Bjarne Stroustrup said of Ada in a recent interview
> I remember almost despairing of learning Ada because
> the Ada people I listened to were busy impressing each
> other with how advanced their understanding of Ada was
> and how fantastically complicated [the] cases they
> could handle [were]. I thought "if that's what it takes
> to understand Ada and use it, I'm not sure that I want to."
> Then, I decided that they were just showing off and
> things were simpler than they appeared.
With his on-again, off-again appreciation of Ada,
Stroustrup is an interesting case study in ambiguity.
His book "The Design and Evolution of C++" reads like
an anti-Rationale, philosophically siding with the
common man/programmer against higher authorities (read:
the DOD?) who might want to -- horror of horrors --
*restrict* us, the cowboys, the real programmers
who don't eat quiche or crow, with tight typing,
"fascist" language constructs, error messages (c'mon!).
I mean, the very idea, the chutzpah, of saying that the
goal of C++ is to make programming "more enjoyable" for
the "average programmer", the regular charlies, the
joe-six-packs -- Mr. Stroustrup relishes the gall of
this statement and defends it touchily in his book,
which should be read by all Ada specialists, if for
no other reason than to hoot.
Just look at the back of the paperback edition at his
picture, the jeans, the casual shirt with no tie,
sitting in a cubicle in front of a Unix workstation,
a true blue-collar language designer. This is a man
manifestly without pretensions, a man you can trust
with your bit bucket and self-esteem. One of us.
Joe six-pack. In his book he flaunts his design
'principles' in the teeth of good sense, reeling
off his language design decisions like a drunken
rejoinder to the stuffed shirts of computing
history. Self-esteem. There's a not-so-subtle
flattery in the book and in the language itself --
you, the workaday coder, are in control. You call
the shots, it's your ballgame, C++ trusts _you_
in a way that no-one else does.
But then there is the ambiguity. Adding more
type-checking features to the language, trying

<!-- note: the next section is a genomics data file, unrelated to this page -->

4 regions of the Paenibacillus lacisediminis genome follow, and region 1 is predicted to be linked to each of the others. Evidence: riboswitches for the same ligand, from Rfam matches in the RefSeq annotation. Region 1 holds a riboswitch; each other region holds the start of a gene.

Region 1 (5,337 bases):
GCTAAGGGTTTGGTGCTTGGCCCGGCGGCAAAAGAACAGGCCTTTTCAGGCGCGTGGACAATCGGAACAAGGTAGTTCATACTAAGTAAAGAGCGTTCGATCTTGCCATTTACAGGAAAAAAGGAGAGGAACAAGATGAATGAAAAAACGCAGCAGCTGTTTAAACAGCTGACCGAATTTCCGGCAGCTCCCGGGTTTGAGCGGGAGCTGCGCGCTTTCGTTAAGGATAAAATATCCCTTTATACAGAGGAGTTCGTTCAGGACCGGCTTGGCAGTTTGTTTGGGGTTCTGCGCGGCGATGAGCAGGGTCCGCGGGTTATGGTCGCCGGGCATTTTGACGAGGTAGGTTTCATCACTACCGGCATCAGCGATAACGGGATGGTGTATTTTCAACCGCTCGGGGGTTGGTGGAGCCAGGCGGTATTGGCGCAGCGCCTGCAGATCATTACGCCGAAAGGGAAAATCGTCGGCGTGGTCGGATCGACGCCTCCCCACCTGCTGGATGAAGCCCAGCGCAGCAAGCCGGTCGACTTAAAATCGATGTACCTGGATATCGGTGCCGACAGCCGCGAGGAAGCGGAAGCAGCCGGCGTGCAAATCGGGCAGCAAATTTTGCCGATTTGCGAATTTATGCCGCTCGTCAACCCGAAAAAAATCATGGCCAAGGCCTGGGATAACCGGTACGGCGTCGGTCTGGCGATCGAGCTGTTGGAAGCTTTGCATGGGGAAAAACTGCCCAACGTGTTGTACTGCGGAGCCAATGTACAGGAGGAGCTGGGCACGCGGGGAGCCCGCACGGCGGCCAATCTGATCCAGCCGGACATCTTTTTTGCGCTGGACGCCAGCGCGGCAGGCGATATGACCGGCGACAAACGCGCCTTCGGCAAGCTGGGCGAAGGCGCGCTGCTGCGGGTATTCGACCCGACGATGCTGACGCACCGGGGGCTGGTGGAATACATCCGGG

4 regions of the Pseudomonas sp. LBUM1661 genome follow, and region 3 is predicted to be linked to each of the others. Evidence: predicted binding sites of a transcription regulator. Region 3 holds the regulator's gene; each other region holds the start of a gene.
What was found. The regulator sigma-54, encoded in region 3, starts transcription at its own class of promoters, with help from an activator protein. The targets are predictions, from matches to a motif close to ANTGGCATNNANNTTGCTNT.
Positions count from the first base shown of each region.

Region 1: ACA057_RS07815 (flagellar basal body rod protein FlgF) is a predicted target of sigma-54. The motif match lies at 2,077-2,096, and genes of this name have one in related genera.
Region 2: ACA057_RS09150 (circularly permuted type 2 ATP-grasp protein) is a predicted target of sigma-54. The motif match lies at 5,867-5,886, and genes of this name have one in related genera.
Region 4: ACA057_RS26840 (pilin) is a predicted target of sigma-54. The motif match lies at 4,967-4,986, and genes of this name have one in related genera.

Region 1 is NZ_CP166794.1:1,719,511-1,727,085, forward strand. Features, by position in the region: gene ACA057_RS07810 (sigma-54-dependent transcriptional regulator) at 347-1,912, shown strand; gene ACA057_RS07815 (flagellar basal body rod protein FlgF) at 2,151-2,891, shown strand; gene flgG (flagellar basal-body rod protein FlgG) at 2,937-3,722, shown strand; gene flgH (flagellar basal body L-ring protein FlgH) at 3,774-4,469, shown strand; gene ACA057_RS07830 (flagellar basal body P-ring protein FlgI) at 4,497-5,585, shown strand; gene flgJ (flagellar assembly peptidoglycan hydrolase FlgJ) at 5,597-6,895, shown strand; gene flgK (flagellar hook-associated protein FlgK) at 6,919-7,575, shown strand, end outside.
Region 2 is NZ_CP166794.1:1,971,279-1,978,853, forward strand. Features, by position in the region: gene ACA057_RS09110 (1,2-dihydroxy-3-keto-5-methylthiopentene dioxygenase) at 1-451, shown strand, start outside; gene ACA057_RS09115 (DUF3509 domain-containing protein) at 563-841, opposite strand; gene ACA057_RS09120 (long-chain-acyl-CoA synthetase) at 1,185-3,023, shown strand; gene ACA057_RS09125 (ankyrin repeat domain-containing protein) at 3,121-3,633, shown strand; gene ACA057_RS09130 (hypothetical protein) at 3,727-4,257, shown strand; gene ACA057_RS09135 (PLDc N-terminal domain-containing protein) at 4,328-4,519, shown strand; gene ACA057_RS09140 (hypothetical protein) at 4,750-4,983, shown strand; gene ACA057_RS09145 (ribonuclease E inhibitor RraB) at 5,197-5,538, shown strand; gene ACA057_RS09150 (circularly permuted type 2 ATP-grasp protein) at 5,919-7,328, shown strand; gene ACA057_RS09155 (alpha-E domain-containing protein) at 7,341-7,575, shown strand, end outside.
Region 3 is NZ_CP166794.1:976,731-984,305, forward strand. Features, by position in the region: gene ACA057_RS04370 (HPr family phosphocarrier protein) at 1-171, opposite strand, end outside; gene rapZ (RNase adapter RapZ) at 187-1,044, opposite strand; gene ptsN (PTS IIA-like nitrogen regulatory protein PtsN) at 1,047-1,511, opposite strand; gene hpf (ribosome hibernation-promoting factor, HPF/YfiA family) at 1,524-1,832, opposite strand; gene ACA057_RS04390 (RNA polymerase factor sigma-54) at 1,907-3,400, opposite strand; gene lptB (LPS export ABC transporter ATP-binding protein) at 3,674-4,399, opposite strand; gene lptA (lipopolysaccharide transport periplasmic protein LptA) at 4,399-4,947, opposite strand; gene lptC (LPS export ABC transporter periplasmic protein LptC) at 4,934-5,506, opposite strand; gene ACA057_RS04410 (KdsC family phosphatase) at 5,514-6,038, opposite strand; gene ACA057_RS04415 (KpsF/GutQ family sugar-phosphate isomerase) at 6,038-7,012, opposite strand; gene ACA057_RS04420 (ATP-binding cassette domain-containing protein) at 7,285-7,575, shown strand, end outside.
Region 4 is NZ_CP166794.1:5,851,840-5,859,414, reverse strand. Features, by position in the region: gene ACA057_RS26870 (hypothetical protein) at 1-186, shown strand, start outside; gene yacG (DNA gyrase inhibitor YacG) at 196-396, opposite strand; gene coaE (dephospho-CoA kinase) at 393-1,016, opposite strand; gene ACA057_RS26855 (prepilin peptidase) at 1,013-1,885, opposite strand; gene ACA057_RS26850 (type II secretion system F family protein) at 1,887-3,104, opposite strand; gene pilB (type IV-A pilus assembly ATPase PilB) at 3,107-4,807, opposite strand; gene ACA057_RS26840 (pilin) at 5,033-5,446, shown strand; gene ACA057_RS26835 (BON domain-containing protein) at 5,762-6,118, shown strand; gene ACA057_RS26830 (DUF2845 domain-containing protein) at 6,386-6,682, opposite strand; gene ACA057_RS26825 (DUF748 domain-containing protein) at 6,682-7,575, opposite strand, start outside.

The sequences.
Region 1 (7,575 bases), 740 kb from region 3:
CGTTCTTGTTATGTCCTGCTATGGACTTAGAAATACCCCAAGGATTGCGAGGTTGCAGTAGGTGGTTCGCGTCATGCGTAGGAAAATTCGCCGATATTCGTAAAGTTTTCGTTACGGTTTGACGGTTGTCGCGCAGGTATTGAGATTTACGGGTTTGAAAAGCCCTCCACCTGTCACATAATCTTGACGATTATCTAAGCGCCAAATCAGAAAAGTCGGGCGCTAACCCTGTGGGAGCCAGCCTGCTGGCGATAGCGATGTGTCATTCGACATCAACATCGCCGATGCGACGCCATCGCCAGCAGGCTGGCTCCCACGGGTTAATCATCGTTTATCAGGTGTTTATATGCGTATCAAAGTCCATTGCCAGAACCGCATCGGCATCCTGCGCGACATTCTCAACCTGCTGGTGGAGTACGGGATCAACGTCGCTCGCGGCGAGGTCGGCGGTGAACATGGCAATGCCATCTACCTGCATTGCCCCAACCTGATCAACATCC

to eliminate certain unsafe features (and adding
them back when his public complains too loudly),
borrowing Ada and CLU features, bad-mouthing the
C pre-processor. Insisting that warnings be
generated in some cases -- when he failed to
convince the common coders around him that these
cases should be considered errors.
This root sense of uneasiness is manifest in every
part of the book and more importantly in the language,
a welter of compromises that lacks the dignity of
excuses like "we made a number of `engineering
tradeoffs`" (laugh track, please). Take C++
namespaces -- please (haha again). What a mess --
open namespaces, I mean really. If Jean Ichbiah
were dead, he'd be turning over in his grave --
he could barely abide the concept of child packages
for Ada 9X; what would he have said to "open packages"?
And the conceptually related feature, "friend"
functions. They should have been called "enemy"
functions because they breech the information hiding
barrier. Didn't anyone at AT&T ever read Parnas?
The laughs keep a-comin' -- just read the book.
Not to say that C++ has made no contributions to
programming. But I believe I can say that while
Ada built an cathedral on the foundation of Pascal,
C++ has turned the puddle of C into a swamp, so
much so that we can now consider C to be a _safe
alternative_ to C++ -- probably the most ironic
result of the 90's in the field of computer
Unfortunately the toothpaste is out of the tube,
and now that computer programming has become
a mass culture phenomenon, its evolution will
follow the same course as that manifested in
other mass activites, like movie-watching or
music appreciation. Ada is the Ingmar Bergman
or the Claude Debussey of computer programming,
but the common man watches Steven Spielberg and
listens to Metallica or Garth Brooks. And
programs in C/C++.
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